Having two shells or valves which open and shut given that oyster and specific seed vessels
- A mollusk having a shell consisting of two lateral plates or valves joined together by an elastic ligament on hinge which is frequently strengthened by prominences known as teeth The layer is closed because of the contraction of two transverse muscle tissue connected to the inner area like in the clam or by one as in the oyster See Mollusca
- utilized of mollusks having two shells (as clams etc.)
- marine or freshwater mollusks having a soft human body with platelike gills enclosed within two shells hinged together
- A mollusk having a shell consisting of two lateral plates or valves joined up with together by an elastic ligament at hinge, which can be generally strengthened by prominences known as teeth. The shell is closed by the contraction of two transverse muscles attached to the inner surface, as with the clam, -- or by one, such as the oyster. See Mollusca.
- A pericarp in which the seed situation opens or splits into two components or valves.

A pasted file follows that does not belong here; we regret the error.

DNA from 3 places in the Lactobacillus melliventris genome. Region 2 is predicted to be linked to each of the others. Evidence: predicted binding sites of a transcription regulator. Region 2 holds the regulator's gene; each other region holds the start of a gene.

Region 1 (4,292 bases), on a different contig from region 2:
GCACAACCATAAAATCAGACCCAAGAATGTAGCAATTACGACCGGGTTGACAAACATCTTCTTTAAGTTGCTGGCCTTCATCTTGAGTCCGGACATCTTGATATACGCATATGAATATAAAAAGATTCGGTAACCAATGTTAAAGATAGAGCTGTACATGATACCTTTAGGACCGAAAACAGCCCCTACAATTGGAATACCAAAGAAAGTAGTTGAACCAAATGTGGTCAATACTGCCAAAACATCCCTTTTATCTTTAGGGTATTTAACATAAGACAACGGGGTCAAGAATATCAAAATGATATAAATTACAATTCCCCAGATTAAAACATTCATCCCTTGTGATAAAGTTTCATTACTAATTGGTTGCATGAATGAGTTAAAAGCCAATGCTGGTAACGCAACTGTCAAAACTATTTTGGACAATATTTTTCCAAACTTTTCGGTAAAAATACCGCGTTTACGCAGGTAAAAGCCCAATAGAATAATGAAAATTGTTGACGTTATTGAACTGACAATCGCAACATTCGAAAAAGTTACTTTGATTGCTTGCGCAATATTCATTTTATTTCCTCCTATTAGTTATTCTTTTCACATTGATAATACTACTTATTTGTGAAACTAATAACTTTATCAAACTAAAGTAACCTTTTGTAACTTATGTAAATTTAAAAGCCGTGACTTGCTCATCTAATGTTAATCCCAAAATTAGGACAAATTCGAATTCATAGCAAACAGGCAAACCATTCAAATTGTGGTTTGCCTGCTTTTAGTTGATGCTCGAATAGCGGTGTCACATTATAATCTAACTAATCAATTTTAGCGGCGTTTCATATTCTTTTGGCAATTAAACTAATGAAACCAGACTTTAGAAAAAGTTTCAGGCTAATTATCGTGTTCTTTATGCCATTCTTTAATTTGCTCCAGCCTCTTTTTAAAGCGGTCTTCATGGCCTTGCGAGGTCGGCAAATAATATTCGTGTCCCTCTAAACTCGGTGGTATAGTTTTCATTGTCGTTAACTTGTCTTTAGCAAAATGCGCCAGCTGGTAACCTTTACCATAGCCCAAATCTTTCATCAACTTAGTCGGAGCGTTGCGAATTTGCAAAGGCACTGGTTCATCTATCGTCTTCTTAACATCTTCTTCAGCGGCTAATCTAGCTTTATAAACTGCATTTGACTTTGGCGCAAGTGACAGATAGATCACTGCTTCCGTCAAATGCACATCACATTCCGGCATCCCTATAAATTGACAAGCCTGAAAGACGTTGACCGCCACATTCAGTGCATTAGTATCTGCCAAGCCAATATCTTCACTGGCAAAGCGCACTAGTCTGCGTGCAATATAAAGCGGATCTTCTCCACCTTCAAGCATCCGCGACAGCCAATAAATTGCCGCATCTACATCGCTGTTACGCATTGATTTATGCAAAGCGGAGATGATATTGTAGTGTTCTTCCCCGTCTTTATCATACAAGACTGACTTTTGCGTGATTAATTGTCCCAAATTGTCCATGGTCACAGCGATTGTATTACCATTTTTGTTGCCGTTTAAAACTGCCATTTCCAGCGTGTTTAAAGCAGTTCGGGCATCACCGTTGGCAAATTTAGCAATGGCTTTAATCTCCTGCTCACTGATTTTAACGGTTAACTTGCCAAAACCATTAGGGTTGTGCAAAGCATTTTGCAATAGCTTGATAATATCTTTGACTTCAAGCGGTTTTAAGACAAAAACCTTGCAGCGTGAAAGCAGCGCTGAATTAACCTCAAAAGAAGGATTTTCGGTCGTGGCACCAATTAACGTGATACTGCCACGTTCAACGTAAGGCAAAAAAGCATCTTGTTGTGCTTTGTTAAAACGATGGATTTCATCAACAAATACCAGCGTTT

- Having two shells or valves which open-and-shut, as the oyster and specific seed vessels.
1660s in reference to mollusks with double shells; 1670s in reference to shutters or doorways; from bi- + device. The noun is 1680s in the mollusk sense.
(letter.) A pericarp where the seed case opens or splits into two parts or valves.
- (a.) Having two shells or valves which open and shut, as the oyster and specific seed vessels.
The males are usually more brilliantly coloured than the females, and guard the eggs, which are often placed in a sort of nest made of the shell of some bivalve or of the carapace of a crab, with the convexity turned upwards and FIG.